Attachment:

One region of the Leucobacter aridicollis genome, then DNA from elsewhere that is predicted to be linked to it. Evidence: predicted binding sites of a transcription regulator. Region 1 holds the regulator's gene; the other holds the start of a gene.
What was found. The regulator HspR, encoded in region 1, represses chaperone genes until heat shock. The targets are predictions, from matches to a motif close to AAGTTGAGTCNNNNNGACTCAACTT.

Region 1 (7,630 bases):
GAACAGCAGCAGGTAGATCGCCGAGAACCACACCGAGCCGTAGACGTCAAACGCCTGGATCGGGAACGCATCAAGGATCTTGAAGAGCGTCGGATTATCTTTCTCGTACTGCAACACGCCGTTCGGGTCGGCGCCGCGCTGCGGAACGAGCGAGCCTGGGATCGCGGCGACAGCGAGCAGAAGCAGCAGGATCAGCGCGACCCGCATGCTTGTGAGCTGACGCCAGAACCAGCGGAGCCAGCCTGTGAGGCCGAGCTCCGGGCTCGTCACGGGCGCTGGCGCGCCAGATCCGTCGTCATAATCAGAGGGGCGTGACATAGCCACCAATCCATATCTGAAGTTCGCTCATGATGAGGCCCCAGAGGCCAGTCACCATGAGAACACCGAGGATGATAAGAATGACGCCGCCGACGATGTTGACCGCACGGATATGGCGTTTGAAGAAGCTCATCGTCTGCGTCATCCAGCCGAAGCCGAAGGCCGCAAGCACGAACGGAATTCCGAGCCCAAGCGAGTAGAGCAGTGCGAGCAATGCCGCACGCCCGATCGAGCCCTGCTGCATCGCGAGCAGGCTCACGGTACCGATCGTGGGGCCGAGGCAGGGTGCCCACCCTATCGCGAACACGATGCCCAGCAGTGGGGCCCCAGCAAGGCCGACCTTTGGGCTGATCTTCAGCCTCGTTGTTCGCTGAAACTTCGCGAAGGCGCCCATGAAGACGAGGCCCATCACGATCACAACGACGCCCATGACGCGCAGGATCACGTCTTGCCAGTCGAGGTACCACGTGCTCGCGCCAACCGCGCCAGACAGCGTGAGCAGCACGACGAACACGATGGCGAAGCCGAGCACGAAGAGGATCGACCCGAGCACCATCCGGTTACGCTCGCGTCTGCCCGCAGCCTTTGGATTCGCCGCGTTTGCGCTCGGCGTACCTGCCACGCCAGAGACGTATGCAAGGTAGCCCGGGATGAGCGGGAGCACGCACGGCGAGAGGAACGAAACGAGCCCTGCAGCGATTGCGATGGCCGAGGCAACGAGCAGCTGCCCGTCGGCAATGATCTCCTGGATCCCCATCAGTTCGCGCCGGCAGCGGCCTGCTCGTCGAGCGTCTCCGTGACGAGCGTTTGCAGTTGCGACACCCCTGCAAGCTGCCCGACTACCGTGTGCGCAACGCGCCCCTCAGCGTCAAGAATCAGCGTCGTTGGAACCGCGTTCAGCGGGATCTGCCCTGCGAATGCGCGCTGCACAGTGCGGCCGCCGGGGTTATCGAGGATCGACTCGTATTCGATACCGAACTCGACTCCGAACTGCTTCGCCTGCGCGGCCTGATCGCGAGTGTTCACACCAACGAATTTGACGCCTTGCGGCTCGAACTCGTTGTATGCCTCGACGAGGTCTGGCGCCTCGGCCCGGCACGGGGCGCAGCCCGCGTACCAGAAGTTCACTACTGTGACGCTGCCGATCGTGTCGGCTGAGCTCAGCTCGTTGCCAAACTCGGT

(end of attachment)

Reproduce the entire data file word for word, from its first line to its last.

One region of the Leucobacter aridicollis genome, then DNA from elsewhere that is predicted to be linked to it. Evidence: predicted binding sites of a transcription regulator. Region 1 holds the regulator's gene; the other holds the start of a gene.
What was found. The regulator HspR, encoded in region 1, represses chaperone genes until heat shock. The targets are predictions, from matches to a motif close to AAGTTGAGTCNNNNNGACTCAACTT.

Region 1 (7,630 bases):
GAACAGCAGCAGGTAGATCGCCGAGAACCACACCGAGCCGTAGACGTCAAACGCCTGGATCGGGAACGCATCAAGGATCTTGAAGAGCGTCGGATTATCTTTCTCGTACTGCAACACGCCGTTCGGGTCGGCGCCGCGCTGCGGAACGAGCGAGCCTGGGATCGCGGCGACAGCGAGCAGAAGCAGCAGGATCAGCGCGACCCGCATGCTTGTGAGCTGACGCCAGAACCAGCGGAGCCAGCCTGTGAGGCCGAGCTCCGGGCTCGTCACGGGCGCTGGCGCGCCAGATCCGTCGTCATAATCAGAGGGGCGTGACATAGCCACCAATCCATATCTGAAGTTCGCTCATGATGAGGCCCCAGAGGCCAGTCACCATGAGAACACCGAGGATGATAAGAATGACGCCGCCGACGATGTTGACCGCACGGATATGGCGTTTGAAGAAGCTCATCGTCTGCGTCATCCAGCCGAAGCCGAAGGCCGCAAGCACGAACGGAATTCCGAGCCCAAGCGAGTAGAGCAGTGCGAGCAATGCCGCACGCCCGATCGAGCCCTGCTGCATCGCGAGCAGGCTCACGGTACCGATCGTGGGGCCGAGGCAGGGTGCCCACCCTATCGCGAACACGATGCCCAGCAGTGGGGCCCCAGCAAGGCCGACCTTTGGGCTGATCTTCAGCCTCGTTGTTCGCTGAAACTTCGCGAAGGCGCCCATGAAGACGAGGCCCATCACGATCACAACGACGCCCATGACGCGCAGGATCACGTCTTGCCAGTCGAGGTACCACGTGCTCGCGCCAACCGCGCCAGACAGCGTGAGCAGCACGACGAACACGATGGCGAAGCCGAGCACGAAGAGGATCGACCCGAGCACCATCCGGTTACGCTCGCGTCTGCCCGCAGCCTTTGGATTCGCCGCGTTTGCGCTCGGCGTACCTGCCACGCCAGAGACGTATGCAAGGTAGCCCGGGATGAGCGGGAGCACGCACGGCGAGAGGAACGAAACGAGCCCTGCAGCGATTGCGATGGCCGAGGCAACGAGCAGCTGCCCGTCGGCAATGATCTCCTGGATCCCCATCAGTTCGCGCCGGCAGCGGCCTGCTCGTCGAGCGTCTCCGTGACGAGCGTTTGCAGTTGCGACACCCCTGCAAGCTGCCCGACTACCGTGTGCGCAACGCGCCCCTCAGCGTCAAGAATCAGCGTCGTTGGAACCGCGTTCAGCGGGATCTGCCCTGCGAATGCGCGCTGCACAGTGCGGCCGCCGGGGTTATCGAGGATCGACTCGTATTCGATACCGAACTCGACTCCGAACTGCTTCGCCTGCGCGGCCTGATCGCGAGTGTTCACACCAACGAATTTGACGCCTTGCGGCTCGAACTCGTTGTATGCCTCGACGAGGTCTGGCGCCTCGGCCCGGCACGGGGCGCAGCCCGCGTACCAGAAGTTCACTACTGTGACGCTGCCGATCGTGTCGGCTGAGCTCAGCTCGTTGCCAAACTCGGT